North America has more strains of TSE prion disease, in more species (excluding zoo animals in the early BSE days, and excluding the Feline TSE and or Canine TSE, because they dont look, and yes, there has been documented evidence and scientific studies, and DEFRA Hound study, that shows the canine spongiform encephalopathy is very possible, if it has not already happened, just not documented), then any other Country in the world. Mink TME, Deer Elk cervid CWD (multiple strains), cBSE cattle, atypical L-type BSE cattle, atypical H-type BSE cattle, atyical HG type BSE cow (the only cow documented in the world to date with this strain), typical sheep goat Scrapie (multiple strains), and the atypical Nor-98 Scrapie, which has been linked to sporadic CJD, Nor-98 atypical Scrapie has spread from coast to coast. sporadic CJD on the rise, with different strains mounting, victims becoming younger, with the latest nvCJD human mad cow case being documented in Texas again, this case, NOT LINKED TO EUROPEAN TRAVEL CDC.

typical BSE can propagate as nvCJD and or sporadic CJD (Collinge et al), and sporadic CJD has now been linked to atypical BSE, Scrapie and atypical Scrapie, and scientist are very concerned with CWD TSE prion in the Cervid populations. in my opinion, the BSE MRR policy, which overtook the BSE GBR risk assessments for each country, and then made BSE confirmed countries legal to trade mad cow disease, which was all brought forth AFTER that fateful day December 23, 2003, when the USA lost its gold card i.e. BSE FREE status, thats the day it all started. once the BSE MRR policy was shoved down every countries throat by USDA inc and the OIE, then the legal trading of Scrapie was validated to be a legal trading commodity, also shoved through by the USDA inc and the OIE, the world then lost 30 years of attempted eradication of the BSE TSE prion disease typical and atypical strains, and the BSE TSE Prion aka mad cow type disease was thus made a legal trading commodity, like it or not. its all about money now folks, trade, to hell with human health with a slow incubating disease, that is 100% fatal once clinical, and forget the fact of exposure, sub-clinical infection, and friendly fire there from i.e. iatrogenic TSE prion disease, the pass it forward mode of the TSE PRION aka mad cow type disease. its all going to be sporadic CJD or sporadic ffi, or sporadic gss, or now the infamous VPSPr. ...problem solved $$$

the USDA/APHIS/FSIS/FDA triple mad cow BSE firewall, well, that was nothing but ink on paper.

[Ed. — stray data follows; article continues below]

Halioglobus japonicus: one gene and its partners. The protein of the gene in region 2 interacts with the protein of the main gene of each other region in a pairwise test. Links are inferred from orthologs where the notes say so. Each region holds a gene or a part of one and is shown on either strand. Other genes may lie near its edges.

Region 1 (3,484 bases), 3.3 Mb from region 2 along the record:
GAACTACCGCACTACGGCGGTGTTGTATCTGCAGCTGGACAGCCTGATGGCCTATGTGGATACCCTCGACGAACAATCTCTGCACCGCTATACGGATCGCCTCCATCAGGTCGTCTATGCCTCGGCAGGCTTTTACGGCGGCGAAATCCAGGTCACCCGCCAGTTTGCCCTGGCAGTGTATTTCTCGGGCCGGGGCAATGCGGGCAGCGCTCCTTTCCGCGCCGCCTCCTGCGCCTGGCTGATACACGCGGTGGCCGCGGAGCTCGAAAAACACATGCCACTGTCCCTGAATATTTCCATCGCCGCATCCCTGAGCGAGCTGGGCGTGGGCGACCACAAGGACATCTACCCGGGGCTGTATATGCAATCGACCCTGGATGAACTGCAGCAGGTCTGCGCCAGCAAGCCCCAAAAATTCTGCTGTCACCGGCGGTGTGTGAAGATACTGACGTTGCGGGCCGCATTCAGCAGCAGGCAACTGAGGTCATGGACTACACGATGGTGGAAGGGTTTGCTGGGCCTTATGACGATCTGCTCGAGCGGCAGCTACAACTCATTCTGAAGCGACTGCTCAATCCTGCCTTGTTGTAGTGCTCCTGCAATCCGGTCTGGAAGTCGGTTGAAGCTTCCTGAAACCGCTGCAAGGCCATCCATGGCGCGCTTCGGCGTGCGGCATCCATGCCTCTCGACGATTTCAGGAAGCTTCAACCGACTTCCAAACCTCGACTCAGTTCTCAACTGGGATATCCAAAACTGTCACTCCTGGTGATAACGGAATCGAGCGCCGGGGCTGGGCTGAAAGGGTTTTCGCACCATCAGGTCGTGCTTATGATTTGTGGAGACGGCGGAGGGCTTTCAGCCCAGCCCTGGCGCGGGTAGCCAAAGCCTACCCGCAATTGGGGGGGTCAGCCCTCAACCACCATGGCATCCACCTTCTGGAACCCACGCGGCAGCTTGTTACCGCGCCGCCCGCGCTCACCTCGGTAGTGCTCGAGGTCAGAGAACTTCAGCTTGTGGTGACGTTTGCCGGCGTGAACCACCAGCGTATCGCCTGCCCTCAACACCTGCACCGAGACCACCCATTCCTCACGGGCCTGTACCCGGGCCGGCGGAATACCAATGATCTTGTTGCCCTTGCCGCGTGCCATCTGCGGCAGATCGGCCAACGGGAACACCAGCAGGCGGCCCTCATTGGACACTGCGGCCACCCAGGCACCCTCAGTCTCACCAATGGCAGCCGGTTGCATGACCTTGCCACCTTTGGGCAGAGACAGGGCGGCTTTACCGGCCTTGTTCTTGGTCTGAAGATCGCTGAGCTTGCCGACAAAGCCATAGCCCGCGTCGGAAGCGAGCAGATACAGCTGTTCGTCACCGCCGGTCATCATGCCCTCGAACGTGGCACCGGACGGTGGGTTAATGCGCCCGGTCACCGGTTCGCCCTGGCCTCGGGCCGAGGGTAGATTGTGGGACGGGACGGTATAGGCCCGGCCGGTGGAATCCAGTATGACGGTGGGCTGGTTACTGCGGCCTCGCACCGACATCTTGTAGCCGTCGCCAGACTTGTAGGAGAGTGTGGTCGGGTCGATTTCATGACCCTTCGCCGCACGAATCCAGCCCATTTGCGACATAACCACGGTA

for this very reason I believe the BSE MRR policy is a total failure, and that this policy should be immediately withdrawn, and set back in place the BSE GBR Risk Assessments, with the BSE GBR risk assessments set up to monitor all TSE PRION disease in all species of animals, and that the BSE GBR risk assessments be made stronger than before.

lets start with the recent notice that beef from Ireland will be coming to America.

Ireland confirmed around 1655 cases of mad cow disease. with the highest year confirming about 333 cases in 2002, with numbers of BSE confirmed cases dropping from that point on, to a documentation of 1 confirmed case in 2013, to date. a drastic decrease in the feeding of cows to cows i.e. the ruminant mad cow feed ban, and the enforcement of that ban, has drastically reduced the number of BSE cases in Europe, minus a few BABs or BARBs. a far cry from the USDA FDA triple BSE firewall, which was nothing more than ink on paper, where in 2007, in one week recall alone, some 10 MILLION POUNDS OF BANNED POTENTIAL MAD COW FEED WENT OUT INTO COMMERCE IN THE USA. this is 10 years post feed ban. in my honest opinion, due to the blatant cover up of BSE TSE prion aka mad cow disease in the USA, we still have no clue as to the true number of cases of BSE mad cow disease in the USA or North America as a whole. ...just saying.

Number of reported cases of bovine spongiform encephalopathy (BSE) in farmed cattle worldwide* (excluding the United Kingdom)

Country/Year

snip...please see attached pdf file, with references of breaches in the USA triple BSE mad cow firewalls, and recent science on the TSE prion disease. ...TSS

Attachments

 (1)

Docket No. APHIS-2014-0107 Bovine Spongiform Encephalopathy; Importation of Animals and Animal Products Singeltary Submission

View Attachment:
 
 
Sunday, January 11, 2015
 
Docket No. APHIS-2014-0107 Bovine Spongiform Encephalopathy; Importation of Animals and Animal Products Singeltary Submission
 
 
 
 
Saturday, March 21, 2015
 
*** Canada and United States Creutzfeldt Jakob TSE Prion Disease Incidence Rates Increasing ***
 
 
 
Terry S. Singeltary Sr.
 
 
 
Your comment was submitted successfully!.
 
Success! You will now be commenting directly on:
 
The Food and Drug Administration (FDA) Notice: Draft Guidance for Industry on Ensuring Safety of Animal Feed Maintained and Fed On-Farm; Availability
 
For related information, Open Docket Folder Docket folder icon
 
3.Your Receipt.3 Your Receipt 2 Your Preview 1 Your Information ..publicly viewable Information entered will be viewable on Regulations.gov Agency Posting Guidelines: More infoView Commenter's Checklist (PDF) Alternate Ways to Comment .Comment(Required) publicly viewable http://www.regulations.gov/#!documentDetail;D=FDA-2014-D-1180-0001